Our Experience with Short Stem Hip Replacement Surgery
Keywords:Hip Arthritis, Total hip replacement, Uncemented, conservative, metaphyseal stems, Proxima
A short anatomical metaphyseal femoral stem is a desirable hip implant for bone and soft tissue preserving hip replacing surgery in young arthritic patients. Physiological loading of the proximal femur prevents stress shielding and preserves bone stock of the femur in the long run. Thus it is an ideal hip implant suited for conservative hip surgeries in active young adults with arthritic hips.
Materials and methods-
50 Proxima hip replacements were performed on 41 patients with a mean age of 45 over a 3-year period (between July 2006 and September 2009). Diagnosis of hip pathologies varied from osteoarthritis secondary to avascular necrosis, rheumatoid arthritis, post-tubercular arthritis to dysplastic hips. 9 of these patients had symptomatic bilateral hip involvement and underwent bilateral hip replacement in a single sitting. All patient had a Proxima metaphyseal stem implantation( DePuy, Warsaw) with either a large diameter metal on metal or pinnacle articulation. Clinical and radiological evaluation was done at 3 months, 6 months, 1 year and then yearly thereafter.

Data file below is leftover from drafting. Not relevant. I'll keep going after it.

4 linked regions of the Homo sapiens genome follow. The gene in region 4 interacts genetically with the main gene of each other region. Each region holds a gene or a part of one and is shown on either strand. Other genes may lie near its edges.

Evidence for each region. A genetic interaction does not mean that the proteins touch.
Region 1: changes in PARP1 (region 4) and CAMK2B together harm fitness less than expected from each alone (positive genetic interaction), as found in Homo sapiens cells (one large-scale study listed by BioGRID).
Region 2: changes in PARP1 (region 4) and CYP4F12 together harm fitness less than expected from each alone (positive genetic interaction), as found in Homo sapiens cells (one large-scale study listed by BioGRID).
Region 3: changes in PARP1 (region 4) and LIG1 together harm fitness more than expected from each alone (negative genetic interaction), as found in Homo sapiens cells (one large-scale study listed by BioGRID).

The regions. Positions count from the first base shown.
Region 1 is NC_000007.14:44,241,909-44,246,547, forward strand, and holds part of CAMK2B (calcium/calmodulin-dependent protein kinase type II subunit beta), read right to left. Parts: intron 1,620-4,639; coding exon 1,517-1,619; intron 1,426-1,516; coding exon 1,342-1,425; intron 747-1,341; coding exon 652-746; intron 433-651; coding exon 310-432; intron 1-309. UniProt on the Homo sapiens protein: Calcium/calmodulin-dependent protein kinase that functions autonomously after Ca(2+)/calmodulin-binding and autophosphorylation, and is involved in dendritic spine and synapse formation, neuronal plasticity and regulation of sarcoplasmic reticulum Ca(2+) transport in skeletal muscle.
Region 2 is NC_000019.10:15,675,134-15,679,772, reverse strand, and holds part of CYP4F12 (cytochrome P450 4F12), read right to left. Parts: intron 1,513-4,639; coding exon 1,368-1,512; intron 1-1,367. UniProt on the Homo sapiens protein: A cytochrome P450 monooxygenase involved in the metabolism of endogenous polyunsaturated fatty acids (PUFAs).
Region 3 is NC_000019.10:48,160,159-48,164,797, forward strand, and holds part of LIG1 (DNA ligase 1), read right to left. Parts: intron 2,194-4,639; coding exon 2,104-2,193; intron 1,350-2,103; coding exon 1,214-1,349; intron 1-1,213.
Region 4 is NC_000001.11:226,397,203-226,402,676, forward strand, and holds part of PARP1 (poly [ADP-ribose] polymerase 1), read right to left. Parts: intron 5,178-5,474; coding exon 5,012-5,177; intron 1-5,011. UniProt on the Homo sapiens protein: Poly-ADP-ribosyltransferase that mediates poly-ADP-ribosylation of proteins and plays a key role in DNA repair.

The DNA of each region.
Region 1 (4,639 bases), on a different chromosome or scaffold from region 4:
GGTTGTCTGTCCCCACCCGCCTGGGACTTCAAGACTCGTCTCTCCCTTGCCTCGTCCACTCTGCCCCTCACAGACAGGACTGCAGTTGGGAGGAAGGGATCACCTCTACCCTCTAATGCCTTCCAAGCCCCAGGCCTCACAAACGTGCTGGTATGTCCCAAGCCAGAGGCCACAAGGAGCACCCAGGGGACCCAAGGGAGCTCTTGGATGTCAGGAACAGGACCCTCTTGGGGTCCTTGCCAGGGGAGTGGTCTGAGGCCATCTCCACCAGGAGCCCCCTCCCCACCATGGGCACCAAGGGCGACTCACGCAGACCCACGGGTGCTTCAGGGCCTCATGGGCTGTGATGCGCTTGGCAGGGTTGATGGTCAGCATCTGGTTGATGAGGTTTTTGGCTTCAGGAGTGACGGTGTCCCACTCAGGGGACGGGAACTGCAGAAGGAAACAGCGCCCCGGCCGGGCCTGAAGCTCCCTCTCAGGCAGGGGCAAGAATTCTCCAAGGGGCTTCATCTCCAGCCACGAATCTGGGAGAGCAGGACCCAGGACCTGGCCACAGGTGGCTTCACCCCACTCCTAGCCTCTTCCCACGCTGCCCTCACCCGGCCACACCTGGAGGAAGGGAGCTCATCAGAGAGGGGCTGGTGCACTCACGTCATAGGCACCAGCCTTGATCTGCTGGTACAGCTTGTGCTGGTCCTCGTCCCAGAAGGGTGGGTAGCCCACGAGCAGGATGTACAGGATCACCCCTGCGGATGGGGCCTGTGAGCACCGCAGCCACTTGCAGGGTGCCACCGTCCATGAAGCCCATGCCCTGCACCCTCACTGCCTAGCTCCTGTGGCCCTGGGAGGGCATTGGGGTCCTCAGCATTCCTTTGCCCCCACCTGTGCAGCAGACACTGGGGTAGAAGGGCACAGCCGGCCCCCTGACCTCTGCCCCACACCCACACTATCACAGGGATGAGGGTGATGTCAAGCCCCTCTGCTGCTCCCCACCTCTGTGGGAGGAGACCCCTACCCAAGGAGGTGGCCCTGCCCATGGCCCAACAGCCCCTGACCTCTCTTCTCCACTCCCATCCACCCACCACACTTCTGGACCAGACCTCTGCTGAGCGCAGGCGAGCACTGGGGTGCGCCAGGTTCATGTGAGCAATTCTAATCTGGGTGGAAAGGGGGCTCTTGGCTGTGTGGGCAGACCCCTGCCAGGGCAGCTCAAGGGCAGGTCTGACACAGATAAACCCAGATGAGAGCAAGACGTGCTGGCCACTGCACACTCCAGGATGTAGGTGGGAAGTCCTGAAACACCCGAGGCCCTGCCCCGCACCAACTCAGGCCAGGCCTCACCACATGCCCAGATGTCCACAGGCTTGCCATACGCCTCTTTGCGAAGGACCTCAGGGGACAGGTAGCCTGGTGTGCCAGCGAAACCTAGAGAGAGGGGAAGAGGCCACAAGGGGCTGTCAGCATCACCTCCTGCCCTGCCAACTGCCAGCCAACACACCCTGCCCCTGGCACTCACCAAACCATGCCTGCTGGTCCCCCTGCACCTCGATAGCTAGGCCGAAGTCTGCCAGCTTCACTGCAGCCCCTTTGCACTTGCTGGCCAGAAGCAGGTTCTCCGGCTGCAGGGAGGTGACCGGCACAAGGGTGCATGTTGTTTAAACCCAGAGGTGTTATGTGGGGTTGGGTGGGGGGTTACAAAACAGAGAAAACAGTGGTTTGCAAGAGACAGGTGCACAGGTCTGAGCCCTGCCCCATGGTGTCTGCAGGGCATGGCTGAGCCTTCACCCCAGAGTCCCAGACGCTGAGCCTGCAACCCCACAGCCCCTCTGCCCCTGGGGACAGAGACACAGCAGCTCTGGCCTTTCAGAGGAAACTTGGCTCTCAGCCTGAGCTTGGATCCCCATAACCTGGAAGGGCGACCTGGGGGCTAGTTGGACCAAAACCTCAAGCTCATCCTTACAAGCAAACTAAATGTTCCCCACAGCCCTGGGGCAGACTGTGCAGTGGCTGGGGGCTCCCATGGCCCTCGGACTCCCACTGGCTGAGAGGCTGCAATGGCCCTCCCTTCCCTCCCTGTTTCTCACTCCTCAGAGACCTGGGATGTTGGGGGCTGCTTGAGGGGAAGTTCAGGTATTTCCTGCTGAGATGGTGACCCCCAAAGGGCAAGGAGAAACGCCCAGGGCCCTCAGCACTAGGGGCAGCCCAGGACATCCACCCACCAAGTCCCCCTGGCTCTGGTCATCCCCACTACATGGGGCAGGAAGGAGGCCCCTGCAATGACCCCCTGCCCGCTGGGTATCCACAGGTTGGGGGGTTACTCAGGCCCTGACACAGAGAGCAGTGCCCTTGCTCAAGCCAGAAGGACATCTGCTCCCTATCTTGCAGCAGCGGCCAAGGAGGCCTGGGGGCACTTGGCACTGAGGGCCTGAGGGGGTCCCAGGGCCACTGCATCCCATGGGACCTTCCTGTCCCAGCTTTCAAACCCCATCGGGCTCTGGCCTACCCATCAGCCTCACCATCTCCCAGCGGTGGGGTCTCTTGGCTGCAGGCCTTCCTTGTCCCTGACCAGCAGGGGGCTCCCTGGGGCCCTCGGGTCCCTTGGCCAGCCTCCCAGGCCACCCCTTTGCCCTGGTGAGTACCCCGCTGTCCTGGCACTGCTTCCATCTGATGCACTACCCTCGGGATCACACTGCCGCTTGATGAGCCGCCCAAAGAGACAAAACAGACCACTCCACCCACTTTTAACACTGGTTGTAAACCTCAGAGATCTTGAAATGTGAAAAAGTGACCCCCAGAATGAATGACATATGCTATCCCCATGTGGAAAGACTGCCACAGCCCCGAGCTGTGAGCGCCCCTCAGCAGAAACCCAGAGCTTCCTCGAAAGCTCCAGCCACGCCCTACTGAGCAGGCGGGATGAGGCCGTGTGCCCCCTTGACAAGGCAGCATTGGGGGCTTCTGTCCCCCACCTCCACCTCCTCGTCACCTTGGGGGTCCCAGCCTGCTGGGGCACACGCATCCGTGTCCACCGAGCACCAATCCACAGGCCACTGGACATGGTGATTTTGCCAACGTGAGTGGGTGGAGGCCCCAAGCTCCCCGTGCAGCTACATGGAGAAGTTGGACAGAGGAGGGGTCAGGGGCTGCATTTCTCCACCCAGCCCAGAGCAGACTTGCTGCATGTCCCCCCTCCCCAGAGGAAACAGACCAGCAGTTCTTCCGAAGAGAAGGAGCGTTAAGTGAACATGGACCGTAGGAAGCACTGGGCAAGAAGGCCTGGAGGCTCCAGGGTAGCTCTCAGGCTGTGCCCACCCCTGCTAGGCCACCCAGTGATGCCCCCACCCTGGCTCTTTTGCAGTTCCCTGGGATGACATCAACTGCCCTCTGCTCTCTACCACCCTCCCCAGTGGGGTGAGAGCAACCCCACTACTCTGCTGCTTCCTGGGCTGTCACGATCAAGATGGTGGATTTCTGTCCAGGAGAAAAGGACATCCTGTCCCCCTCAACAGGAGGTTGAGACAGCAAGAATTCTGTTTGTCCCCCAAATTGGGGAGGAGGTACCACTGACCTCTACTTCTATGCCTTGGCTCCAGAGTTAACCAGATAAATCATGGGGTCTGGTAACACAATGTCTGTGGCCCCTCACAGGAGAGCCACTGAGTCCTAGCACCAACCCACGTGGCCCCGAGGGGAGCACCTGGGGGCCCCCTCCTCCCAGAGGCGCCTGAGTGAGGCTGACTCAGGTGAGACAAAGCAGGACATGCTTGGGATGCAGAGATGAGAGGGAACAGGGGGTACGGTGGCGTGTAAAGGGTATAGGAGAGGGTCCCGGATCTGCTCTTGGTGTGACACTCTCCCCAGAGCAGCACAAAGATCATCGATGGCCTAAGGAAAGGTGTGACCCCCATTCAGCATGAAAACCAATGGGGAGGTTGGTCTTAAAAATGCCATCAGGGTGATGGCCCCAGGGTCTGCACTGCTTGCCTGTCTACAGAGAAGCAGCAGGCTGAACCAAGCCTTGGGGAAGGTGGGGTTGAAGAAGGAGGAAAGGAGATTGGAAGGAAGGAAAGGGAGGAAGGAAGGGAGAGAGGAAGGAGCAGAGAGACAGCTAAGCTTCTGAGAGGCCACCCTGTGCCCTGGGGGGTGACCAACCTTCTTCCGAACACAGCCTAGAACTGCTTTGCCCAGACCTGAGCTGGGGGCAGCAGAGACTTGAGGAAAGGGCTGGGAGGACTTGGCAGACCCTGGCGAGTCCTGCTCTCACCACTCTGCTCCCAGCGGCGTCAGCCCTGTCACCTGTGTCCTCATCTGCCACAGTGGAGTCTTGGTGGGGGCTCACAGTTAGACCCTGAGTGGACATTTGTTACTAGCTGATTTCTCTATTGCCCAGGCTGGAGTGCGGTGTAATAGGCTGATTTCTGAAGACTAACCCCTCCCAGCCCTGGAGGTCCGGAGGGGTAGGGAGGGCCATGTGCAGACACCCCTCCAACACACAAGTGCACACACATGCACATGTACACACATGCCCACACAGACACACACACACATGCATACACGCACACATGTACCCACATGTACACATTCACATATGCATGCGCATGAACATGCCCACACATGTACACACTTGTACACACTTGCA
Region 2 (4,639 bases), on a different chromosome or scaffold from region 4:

Statiscal analysis used-
VAS and Harris hip score formed the basis of evaluation
These patients were followed up for a mean period of 49 months (Range 36-72 months). The average incision size was 14.38 cm (10-18 cm) and blood loss was 269 ml (175-450 ml). There was no peri-operative mortality or serious morbidity in any patients. One patient had an intraoperative lateral cortex crack that required only delayed rehabilitation. Five of the 41 patients (12.1 %) had complications with three recovering completely and one requiring revision of femoral stem for aseptic loosening. One patient was lost in follow-up. Harris hip score improved from 52 to 89.3 at last follow-up. Overall 95.1% (39/41) patients had an excellent outcome at last follow-up.
We conclude that Proxima metaphyseal stem provided clinically and radiologically stable fixation through snug fit initially followed by bone in-growth and was ideally suited to satisfy the requirements of a conservative hip implant. Unfortunately, due to unknown reasons, the implant has been recently withdrawn from the market by DePuy and is no longer available for use.
Conservative hip stems that preserve bone and soft tissue at the time of surgery, prevent femoral stress shielding by circumferential loading, promote positive bone remodeling and help to make revision surgeries easier are ideally suited as hip implants for young active adults with end stage hip disease requiring hip replacement surgery.
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Copyright (c) 2016 Sumeet Rastogi, Sanjiv K S Marya
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